Congress and bureaucracy

The Real Government Red tape. Vast, cookie-cutter buildings with fluorescent lighting and thousands of file cabinets. This building in Washington, D. These are the images that come to mind when many Americans think of government bureaucracy.

Congress and bureaucracy

The Report of the Commission and Proposals from Nobs 3. Support for Comrade Jacob Zuma 5. The Recall of President Thabo Mbeki 7. Congress and bureaucracy Through the Open Doors 7.

Comrade Violet was a good example of the shop floor based and shop-stewards activism that has characterised COSATU for more than two decades. In honour of this fine comrade, the movement must continue to be rooted in the workers at the shop floor, in the mines, factories and public services.

Shop-floor activism and internal dynamic participation by all the structures is the only guarantee of the movement's survival. Further, we acknowledge the many members Congress and bureaucracy leaders that have laid down their lives in service of the movement and the cause it is fighting for.

These comrades are the bedrock and lifeblood of the Federation; and continue to work tirelessly, often without reward, to continue the struggles of the workers. It is for this reason, that your efforts must be acknowledged. COSATU is a movement of ordinary working men and women that have joined together to fight for a better life for the workers in the thousands of workplaces across the country.

COSATU members also understand that workplace struggles are integrally linked to community and the broader struggle for social transformation. Hence, they form the backbone of our allied formations, the leading formation of our national democratic revolution, ANC and the vanguard of the South African working class, the SACP.

Introduction The task of the political report to the Congress is two-fold. First, it must provide a political analysis of the domestic and global situation; identify opportunities and challenges; and assess the strengths and weaknesses of the forces fighting for change. The second task of the report is give feedback to delegates on what actions were taken to implement the mandate of the previous Congress, i.

Congress and bureaucracy

For that reason, the Political Report is divided into two parts, reflecting on the broad strategic challenges facing the democratic movement, and a report to delegates and members on the execution of the mandate. The political report is obviously tabled in a different context than the one that prevailed at the 8th National Congress: The changes it has proposed are still at an early stage, but mark a decisive landmark in the post history of the ANC; The subsequent formation of an opportunist splinter group which, in its bid to steal the legacy of our National Democratic Revolution, calls itself the Congress of the People; The historic fourth democratic general elections that took place on April 22, Regular elections are important sign of the health and maturity of democracy.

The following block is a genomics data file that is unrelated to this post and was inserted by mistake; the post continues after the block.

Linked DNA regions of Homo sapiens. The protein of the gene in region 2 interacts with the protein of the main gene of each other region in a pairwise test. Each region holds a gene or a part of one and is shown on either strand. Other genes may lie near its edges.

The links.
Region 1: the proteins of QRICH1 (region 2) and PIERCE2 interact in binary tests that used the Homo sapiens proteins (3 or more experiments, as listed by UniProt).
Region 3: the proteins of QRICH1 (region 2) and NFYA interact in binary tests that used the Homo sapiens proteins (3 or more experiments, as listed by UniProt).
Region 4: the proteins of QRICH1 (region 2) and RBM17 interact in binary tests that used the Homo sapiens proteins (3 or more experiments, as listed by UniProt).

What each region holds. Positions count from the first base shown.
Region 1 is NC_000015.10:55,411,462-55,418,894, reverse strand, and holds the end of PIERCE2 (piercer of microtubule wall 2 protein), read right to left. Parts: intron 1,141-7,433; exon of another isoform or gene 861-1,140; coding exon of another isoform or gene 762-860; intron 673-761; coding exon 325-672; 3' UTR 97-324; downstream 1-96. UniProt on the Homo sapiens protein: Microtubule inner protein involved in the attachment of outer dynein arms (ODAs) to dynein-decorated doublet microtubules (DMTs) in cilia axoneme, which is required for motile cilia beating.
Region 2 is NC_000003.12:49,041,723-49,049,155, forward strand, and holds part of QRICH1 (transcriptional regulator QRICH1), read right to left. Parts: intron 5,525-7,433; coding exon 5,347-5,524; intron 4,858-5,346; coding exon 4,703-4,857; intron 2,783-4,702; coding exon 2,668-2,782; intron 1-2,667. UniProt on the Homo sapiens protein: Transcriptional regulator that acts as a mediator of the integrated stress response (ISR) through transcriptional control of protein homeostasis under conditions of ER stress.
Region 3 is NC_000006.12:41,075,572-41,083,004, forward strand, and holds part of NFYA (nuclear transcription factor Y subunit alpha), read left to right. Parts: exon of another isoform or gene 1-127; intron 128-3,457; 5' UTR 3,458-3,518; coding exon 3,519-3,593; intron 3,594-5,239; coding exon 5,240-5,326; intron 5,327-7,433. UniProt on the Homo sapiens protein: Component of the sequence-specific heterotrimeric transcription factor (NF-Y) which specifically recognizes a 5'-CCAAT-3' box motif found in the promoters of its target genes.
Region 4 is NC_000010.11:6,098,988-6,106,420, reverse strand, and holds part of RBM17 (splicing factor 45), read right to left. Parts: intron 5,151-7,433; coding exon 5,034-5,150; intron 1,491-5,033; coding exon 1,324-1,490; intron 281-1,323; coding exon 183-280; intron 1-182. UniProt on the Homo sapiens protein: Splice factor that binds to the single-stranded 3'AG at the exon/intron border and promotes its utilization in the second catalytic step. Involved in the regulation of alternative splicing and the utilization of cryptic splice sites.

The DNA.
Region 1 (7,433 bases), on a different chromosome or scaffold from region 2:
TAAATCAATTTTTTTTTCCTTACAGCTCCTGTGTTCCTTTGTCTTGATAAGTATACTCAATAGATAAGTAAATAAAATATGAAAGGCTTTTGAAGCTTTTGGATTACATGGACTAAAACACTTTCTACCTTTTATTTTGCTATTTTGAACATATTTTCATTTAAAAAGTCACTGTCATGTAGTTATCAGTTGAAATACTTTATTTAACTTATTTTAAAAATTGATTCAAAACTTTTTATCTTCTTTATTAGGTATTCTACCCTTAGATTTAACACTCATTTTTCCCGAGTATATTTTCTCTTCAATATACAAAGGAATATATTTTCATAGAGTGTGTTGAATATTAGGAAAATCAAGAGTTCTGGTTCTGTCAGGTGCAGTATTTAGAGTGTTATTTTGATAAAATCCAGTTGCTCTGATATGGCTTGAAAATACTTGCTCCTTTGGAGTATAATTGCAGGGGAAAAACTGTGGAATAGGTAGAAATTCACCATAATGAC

The elections affirmed South Africa's march towards a free, united, democratic, non-racial and non-sexist South Africa. This year also marked also the 15th Anniversary of the democratic breakthrough.

The tumultuous economic developments at a global and national level. The world is still struggling to shake off the massive impact on jobs, livelihoods, national economies and financial markets unleashed by the global economic crisis. The effects are still working their way in the South African economy and have prompted a national response involving government, labour and business to address the ramifications of the global economic crisis.

The question facing us as delegates is what has changed since the previous time we met? The dominant theme of this report is to provide an answer to this question. There is no doubt that there has been significant change since the last Congress. Before, reflecting on what the post-Polokwane moment represent, the report briefly recalls the mood and context of the previous Congress.